Efficiency of use is only part of the water management challenge. Unless you are polluting, or attempting to compensate for unsustainable abstraction, who then is NPI on water for? As rules are established for water management – why should a regulator care if a business is positive unless it could lever change at more than one site, in more than one business?
Relevance claims and geography
As the impacts of pollution and water availability are local, transferring the responsibility to manage these problems, both natural and human induced, to another part of the river basin, or another basin, will not work. There is logic to this “offset” approach where ecosystems are degraded, forests removed, wetlands drained.
But for water this is complex. Can you use all the water in one river, but none in the one nearby? Actions designed to mitigate water problems must focus where the impact occurs to make them relevant. This is the fundamental difference between carbon and water sustainability approaches.
Considerations and solutions
In the early days of water stewardship, and with the advent of the water footprint method, these ideas were tested at length. In order to make positive inroads in water and business challenges, we had to explore the management, social values, and policy regimes that manage water. These set the standards and allocate the water, and so they frame the underlying basis for mobilising stewardship of the resource.
So what solutions could business offer and how – using the concept of net positive impact in the complex world of water management? There are some suggestions:
1. Define the mission, clearly and transparently, and identify partners that can help you. Water management is no longer about infrastructure – it is about governance, accountability, equity, partnership, economics, and productive clean water services.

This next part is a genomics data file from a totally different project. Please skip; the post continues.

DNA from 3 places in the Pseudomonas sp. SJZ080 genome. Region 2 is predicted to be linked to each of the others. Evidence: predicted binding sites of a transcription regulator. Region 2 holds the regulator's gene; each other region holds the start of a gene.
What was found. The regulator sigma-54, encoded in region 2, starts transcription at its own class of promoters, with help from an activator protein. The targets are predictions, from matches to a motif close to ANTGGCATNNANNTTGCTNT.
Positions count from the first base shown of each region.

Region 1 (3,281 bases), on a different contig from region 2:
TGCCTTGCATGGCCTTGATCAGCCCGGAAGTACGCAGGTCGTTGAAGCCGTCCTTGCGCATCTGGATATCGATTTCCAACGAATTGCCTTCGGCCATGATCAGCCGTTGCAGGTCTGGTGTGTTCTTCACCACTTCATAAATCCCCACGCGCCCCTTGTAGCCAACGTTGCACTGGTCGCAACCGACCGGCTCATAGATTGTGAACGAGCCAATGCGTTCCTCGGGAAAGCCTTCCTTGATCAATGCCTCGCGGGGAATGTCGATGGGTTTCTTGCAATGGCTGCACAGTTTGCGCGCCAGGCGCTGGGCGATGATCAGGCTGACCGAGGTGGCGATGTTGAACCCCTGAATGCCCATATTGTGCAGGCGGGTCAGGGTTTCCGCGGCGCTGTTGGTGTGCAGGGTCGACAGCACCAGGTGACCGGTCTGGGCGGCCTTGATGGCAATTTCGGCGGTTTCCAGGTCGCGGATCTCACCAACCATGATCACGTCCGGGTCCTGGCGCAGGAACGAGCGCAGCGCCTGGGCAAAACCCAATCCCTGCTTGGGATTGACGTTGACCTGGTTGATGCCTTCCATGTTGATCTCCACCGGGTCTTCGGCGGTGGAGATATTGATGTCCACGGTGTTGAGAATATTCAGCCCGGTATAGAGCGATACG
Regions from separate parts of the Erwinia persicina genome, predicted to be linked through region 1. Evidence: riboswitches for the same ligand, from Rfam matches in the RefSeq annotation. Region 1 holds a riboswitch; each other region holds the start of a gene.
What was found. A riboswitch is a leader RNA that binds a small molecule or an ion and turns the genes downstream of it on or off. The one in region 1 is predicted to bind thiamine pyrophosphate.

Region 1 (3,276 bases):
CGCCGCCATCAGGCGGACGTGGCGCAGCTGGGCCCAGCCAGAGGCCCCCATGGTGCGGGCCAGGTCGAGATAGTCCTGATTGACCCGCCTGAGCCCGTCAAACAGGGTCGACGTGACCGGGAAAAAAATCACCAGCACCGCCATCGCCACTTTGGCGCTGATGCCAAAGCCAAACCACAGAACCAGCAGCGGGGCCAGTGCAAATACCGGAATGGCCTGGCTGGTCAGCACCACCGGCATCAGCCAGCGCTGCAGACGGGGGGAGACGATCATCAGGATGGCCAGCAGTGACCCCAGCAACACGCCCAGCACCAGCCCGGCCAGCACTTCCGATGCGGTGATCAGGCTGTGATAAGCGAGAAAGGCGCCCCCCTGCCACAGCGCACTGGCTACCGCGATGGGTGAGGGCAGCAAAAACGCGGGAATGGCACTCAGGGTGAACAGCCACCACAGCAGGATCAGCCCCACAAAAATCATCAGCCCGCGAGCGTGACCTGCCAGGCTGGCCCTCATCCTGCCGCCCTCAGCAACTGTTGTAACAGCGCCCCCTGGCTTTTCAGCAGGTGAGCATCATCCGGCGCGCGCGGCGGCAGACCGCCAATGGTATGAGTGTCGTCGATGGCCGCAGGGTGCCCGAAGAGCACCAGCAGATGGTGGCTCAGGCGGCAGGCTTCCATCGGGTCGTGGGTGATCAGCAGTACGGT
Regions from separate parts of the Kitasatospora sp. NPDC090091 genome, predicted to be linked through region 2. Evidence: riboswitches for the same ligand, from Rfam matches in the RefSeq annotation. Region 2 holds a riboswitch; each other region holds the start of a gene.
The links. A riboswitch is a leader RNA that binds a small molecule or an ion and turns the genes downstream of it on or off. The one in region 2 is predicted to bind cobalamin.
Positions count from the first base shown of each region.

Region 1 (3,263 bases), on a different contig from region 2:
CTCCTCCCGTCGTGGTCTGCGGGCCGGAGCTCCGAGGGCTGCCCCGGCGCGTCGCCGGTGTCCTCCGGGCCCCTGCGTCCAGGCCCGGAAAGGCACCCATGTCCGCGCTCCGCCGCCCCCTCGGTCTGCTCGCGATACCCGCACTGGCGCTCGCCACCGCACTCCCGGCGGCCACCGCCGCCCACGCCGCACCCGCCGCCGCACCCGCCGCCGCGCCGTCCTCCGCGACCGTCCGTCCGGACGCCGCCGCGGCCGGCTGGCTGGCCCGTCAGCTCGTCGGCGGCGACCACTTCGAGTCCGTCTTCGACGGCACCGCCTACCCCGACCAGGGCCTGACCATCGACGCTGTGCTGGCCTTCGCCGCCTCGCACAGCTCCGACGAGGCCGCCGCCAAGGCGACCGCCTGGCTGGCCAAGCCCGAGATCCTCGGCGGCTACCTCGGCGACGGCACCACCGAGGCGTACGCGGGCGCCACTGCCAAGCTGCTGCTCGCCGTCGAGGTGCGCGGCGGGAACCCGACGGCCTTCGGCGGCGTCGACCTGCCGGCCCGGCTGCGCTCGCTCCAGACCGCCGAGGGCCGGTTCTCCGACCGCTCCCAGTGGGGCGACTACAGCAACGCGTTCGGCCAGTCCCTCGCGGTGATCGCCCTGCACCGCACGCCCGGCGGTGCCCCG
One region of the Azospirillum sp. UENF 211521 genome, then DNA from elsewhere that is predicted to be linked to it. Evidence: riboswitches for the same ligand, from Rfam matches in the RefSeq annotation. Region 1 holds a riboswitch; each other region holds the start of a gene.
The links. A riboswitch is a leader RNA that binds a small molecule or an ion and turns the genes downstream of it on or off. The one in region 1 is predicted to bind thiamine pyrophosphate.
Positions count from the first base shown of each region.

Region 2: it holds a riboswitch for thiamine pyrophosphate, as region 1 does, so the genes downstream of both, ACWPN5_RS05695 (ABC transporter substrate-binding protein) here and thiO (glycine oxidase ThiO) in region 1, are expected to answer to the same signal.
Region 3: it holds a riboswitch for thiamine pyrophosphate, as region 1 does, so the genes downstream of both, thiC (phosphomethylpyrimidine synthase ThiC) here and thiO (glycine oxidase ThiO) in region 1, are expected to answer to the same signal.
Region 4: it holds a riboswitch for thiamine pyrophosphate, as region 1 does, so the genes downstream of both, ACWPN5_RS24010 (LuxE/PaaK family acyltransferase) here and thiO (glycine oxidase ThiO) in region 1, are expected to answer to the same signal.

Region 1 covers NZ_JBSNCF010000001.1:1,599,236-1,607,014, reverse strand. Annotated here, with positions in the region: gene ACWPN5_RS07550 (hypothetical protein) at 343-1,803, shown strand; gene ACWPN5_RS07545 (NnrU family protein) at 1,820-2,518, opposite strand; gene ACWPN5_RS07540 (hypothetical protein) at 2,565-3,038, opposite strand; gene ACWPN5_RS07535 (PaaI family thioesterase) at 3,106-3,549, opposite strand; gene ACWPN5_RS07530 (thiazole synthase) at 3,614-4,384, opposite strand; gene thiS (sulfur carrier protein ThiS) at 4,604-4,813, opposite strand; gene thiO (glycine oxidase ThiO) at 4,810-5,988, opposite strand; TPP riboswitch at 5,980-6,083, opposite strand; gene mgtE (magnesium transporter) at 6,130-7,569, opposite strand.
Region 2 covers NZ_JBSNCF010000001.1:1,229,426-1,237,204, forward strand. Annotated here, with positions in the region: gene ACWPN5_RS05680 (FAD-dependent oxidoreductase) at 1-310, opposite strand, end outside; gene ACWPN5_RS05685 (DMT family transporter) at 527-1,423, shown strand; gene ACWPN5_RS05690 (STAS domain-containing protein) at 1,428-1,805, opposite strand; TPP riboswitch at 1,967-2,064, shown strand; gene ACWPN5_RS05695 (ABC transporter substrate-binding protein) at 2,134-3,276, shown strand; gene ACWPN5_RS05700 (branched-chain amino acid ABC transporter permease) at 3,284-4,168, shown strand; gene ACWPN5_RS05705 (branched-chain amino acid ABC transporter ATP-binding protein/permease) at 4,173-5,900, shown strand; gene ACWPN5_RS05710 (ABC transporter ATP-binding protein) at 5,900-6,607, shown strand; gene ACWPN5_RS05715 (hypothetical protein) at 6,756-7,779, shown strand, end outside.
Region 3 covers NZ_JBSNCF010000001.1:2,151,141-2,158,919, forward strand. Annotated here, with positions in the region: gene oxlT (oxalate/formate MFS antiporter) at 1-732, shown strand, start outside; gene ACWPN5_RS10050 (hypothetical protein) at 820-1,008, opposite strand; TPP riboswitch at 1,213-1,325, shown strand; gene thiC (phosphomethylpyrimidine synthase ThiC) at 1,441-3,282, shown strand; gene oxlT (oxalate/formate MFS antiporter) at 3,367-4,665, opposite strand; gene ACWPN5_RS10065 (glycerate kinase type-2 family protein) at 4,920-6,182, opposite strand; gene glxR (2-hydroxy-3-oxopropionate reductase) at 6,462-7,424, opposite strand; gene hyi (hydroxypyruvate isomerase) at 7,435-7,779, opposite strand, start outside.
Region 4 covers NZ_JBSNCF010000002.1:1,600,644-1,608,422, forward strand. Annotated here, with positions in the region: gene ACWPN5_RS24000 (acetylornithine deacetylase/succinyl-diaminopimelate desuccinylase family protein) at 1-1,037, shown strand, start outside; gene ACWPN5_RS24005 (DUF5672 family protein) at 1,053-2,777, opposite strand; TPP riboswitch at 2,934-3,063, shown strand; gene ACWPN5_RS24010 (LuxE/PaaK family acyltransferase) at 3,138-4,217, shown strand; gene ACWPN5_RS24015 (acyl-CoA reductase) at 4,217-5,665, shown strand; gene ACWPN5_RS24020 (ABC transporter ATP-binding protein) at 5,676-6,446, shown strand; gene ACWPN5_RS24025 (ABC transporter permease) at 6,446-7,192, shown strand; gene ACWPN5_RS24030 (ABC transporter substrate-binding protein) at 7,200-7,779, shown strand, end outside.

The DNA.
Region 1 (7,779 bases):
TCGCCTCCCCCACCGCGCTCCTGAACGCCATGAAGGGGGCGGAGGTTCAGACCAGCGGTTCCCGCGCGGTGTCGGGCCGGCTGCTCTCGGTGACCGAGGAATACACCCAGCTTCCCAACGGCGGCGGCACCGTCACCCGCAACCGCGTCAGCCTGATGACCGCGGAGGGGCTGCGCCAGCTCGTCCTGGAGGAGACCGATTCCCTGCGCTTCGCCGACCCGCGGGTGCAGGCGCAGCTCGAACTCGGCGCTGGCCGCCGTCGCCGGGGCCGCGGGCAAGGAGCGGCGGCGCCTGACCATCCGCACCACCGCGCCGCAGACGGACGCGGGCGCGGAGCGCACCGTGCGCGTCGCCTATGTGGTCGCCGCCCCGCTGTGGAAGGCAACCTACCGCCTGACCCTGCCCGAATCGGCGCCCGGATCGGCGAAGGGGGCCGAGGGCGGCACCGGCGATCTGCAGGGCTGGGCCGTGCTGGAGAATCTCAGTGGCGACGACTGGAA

2. Set your strategic goals: your baselines, timelines, target claims, and comparable indicators and engrain this in your culture so it survives beyond your current CEO. Make it clear who will measure progress, at what business scale, and when – and disclose it.
3. Better understand the return on investment. The risk of water scarcity to a company’s operations is material information that adds value to decision making. Commitments need to follow through targeted investment into the right areas, and not become a corporate advocacy tool.
4. Avoid projects and programmes – integrate approaches throughout the culture of your organisation to support behaviour change in business practices.
5. Invest in where the best water use efficiencies can be made, and where they will have positive and measurable impact. Focussing on water efficiency does not make you positive; it makes you efficient – that’s all.
6. Understand and recognise your boundaries. Don’t over claim. Water is a complex resource so focus on what you think you can do and deliver on it by understanding the wider water management, social and policy regime you operate in. Local relevance is everything.
6. Use, and learn from how water stewardship is framing the debate and then ask how you connect to the dominant narrative in business and water today – risk and response.
Ultimately, NPI, like shared value, is a term that resonates within business. For water, sustainability practices have to be relevant to people other than just business – because the challenges that really matter are not internal anymore. They are outside business borders in the river basins that provide you with water, and which you supply, operate and sell to.